Tuesday, March 06, 2007

25. Writing Copy and Copywriters

with Gary Flores
In the Copy department there were four people doing the writing chores. Three of them were full time while the fourth one was a temp who was waiting for the results of the bar exams. I wasn’t sure if Ronnie Zamora was writing ad copy or PR articles for the Davids. Ronnie was a very bright fellow who eventually topped the bar, a feat that he aspired for to equal the track record of an older brother. He went on to a successful practice and later ended up in politics. One copywriter, Jorge Arago, was much too offbeat and literary for comfort. His writing style did not have any use for punctuation marks. His reason for this was he did not want to impede the fluidity of his expression by extraneous technicalities of grammar. I thought that it was carrying “stream of consciousness” to another level…to an extreme. The two others, Gary Flores whose brother, Rico, was also in advertising and Cynthia Reyes, the daughter of the then Press Secretary, were good writers in English but their lifestyles and backgrounds were from safe havens and comfortable middle class cloistered habitats.

Copy writing is a unique trade. F. Scott Fitzgerald, Maugham, Thomas Mann, Vonnegut great writers that they were will find it hard to write effective copy to the mass consumers. The successful copywriters have lifestyles that are attuned to the classes of people that they write their appeals to. They would be the best persons to know what their audiences would like to see, like to hear and know what symbols would be meaningful to “Aling Mila” or “Mang Ponso”. Being able to write stylishly and grammatically is good but not enough and at times it may even be irrelevant. Copy and visuals are inextricably intertwined…a combination of coherent sounds, symbols, situations and replicated sensations is needed to create a compelling piece of advertisement.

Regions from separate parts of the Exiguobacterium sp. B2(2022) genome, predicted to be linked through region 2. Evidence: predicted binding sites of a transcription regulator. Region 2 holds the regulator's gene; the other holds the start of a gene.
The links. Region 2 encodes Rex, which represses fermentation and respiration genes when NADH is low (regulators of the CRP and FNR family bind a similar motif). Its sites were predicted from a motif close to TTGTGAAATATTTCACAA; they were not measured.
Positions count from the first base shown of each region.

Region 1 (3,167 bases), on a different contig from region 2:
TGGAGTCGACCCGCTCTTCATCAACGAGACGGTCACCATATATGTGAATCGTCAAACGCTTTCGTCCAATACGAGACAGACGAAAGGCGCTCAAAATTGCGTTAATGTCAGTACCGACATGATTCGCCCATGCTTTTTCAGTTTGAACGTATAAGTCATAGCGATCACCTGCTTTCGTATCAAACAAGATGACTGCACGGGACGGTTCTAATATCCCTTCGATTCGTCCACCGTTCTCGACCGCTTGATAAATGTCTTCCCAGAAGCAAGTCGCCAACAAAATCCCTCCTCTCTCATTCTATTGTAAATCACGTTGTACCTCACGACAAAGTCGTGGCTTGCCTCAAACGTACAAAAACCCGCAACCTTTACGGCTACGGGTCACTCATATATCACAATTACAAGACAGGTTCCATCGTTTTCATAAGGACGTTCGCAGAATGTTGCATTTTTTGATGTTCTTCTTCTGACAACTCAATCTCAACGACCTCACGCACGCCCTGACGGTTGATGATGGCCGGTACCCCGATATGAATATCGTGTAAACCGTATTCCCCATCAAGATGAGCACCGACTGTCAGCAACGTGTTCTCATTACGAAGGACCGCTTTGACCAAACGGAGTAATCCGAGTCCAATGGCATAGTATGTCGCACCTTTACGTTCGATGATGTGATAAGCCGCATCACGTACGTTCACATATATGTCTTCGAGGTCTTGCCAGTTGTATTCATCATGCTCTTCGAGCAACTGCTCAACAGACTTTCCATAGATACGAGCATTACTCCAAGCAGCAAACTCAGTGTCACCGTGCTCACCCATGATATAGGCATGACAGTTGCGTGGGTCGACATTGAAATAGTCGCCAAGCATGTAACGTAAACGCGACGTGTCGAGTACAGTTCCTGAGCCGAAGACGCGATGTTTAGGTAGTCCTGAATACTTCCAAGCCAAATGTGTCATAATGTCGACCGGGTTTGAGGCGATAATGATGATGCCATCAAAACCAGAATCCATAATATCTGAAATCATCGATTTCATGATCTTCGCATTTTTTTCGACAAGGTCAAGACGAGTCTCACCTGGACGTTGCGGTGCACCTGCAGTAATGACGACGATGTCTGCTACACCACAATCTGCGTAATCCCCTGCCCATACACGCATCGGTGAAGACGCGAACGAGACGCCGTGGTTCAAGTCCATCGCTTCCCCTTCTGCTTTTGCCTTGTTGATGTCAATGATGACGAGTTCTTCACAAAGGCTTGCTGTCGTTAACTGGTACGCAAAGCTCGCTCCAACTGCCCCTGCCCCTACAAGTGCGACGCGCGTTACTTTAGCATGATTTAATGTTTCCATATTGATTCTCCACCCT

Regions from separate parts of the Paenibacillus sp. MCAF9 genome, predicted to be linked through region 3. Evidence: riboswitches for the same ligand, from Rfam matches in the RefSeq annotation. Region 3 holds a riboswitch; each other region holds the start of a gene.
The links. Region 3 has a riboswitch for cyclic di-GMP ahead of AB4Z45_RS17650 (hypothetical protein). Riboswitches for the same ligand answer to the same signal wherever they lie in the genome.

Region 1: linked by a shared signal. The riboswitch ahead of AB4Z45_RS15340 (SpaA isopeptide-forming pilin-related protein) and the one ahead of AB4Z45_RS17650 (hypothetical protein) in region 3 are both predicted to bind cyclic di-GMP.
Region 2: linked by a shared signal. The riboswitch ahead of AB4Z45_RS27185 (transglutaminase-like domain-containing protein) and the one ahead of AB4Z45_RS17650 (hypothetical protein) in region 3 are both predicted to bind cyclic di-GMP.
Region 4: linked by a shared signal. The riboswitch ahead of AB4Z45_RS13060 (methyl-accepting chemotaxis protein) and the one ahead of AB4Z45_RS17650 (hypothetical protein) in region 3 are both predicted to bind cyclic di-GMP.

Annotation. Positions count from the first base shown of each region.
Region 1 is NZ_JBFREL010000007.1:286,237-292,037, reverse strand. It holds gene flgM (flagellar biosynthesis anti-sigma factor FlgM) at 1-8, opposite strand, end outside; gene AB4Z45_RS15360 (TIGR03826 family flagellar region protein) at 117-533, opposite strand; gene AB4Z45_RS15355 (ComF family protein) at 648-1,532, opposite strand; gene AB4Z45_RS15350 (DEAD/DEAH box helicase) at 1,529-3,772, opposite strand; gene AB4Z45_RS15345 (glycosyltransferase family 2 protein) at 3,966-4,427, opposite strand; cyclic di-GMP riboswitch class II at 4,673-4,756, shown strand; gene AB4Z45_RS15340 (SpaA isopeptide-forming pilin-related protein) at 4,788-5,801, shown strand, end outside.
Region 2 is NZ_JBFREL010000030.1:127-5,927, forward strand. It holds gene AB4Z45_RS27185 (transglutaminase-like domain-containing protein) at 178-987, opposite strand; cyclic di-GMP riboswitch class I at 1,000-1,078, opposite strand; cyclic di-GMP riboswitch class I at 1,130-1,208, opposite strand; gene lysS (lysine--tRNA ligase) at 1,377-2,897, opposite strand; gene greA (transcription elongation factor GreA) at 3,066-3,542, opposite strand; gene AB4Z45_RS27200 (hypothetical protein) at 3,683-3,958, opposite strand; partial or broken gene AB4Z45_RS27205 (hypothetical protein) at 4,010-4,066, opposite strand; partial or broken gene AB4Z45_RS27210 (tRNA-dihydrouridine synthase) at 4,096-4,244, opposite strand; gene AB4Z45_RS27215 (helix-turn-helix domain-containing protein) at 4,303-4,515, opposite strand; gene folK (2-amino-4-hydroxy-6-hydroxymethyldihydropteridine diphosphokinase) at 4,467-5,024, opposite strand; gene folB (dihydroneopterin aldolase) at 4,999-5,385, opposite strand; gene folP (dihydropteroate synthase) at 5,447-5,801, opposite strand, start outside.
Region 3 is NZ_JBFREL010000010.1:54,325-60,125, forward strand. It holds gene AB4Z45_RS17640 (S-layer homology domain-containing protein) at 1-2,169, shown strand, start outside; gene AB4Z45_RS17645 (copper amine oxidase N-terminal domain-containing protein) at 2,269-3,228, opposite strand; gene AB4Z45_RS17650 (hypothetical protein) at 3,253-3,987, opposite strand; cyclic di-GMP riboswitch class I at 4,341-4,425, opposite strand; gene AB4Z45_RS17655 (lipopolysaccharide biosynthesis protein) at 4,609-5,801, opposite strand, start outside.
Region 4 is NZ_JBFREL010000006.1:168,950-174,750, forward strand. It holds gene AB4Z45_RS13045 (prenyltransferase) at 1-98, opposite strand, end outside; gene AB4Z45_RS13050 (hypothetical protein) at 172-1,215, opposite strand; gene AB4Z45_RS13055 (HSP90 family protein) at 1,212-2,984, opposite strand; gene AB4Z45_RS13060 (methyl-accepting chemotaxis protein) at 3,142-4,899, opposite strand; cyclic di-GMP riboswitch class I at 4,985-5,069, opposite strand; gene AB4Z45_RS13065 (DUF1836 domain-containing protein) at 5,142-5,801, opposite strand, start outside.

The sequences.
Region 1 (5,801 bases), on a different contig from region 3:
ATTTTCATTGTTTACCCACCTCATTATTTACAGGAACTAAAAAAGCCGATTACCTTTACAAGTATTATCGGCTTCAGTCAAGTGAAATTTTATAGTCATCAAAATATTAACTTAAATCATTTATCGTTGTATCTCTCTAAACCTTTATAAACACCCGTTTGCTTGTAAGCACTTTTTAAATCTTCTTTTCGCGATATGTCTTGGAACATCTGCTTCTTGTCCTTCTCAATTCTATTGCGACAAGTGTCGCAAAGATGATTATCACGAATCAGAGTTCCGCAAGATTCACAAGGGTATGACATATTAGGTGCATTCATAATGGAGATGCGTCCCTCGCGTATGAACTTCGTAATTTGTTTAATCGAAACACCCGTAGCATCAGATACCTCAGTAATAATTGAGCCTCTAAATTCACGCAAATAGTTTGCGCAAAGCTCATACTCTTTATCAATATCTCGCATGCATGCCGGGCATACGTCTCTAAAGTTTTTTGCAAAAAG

I was hired because I had a degree in English literature and was looked at as a potential copywriter. That was the thinking in the sixties. I wrote reasonable ad copy but they were not close to the works of the truly great copywriters in the industry like Minyong Ordonez, Ben Kanapi, Tony Mercado or Greg Garcia who were spawned during that era. These copy greats had an uncanny and unerring feel of consumers’ likes, dislikes, aspirations and angst. With this they were able to establish a friendly rapport with consumers and were rewarded by a positive response to their advertising pleas.

These copywriters, even then, already knew in their guts what are now being espoused in communications. The advertising world has moved on from that time and had introduced a lot of enhancements into the practice. Those tasked to create advertising are now required to have an in depth understanding of the day-to-day existence of their audiences. Living the life of consumers is urged through immersions both by marketing and advertising people to help them know the nuances in the life of the ordinary consumer. Lifestyle and personality rather than academic background would be given weight in choosing recruits for creative work.
 seated: Pablo Tolentino, Henry Wong, Bob Stewart, Lucky Borbon
 back: Ed Roa, Chiqui Ruiz

Thanks to the demands and cajoling of some multinational companies a bit of science has crept into advertising. Advertising has become accountable to set objectives as laid out in the marketing plan. These were evaluated and looked at against standards earlier set. You cannot manage what you cannot measure was the buzzword. Research became an integral part of the marketing effort. Clients were demanding proposition testing, copy testing and ad material testing before campaigns were launched. This was not only in creative but in media planning as well. With research, definitions of target markets and audiences were sharper and with the use of psychometrics, went beyond lifeless demographic descriptions. While advertising still sought the big creative idea, the marketing brief demanded that it satisfied commercial ends.

 front: P. Tolentino, Henry Wong, Anthony David
back: Rudy Martel, Mr Padua, Lucky Borbon, Ed Roa

One of the senior executives at Great Wall was Rudy Martel whose wife Aleta is the sister of Imelda Marcos. He was vice president for market research but soon left presumably to attend to their business holdings that were resuscitated with the advent of great opportunities. Rudy’s forte was quantitative research. While advertising made good use of statistics on demographic data for macro views it also helped the copy people identify who, how many and where the consumer groups are. Marketing research came of age and the demand for information went beyond quantitative data.

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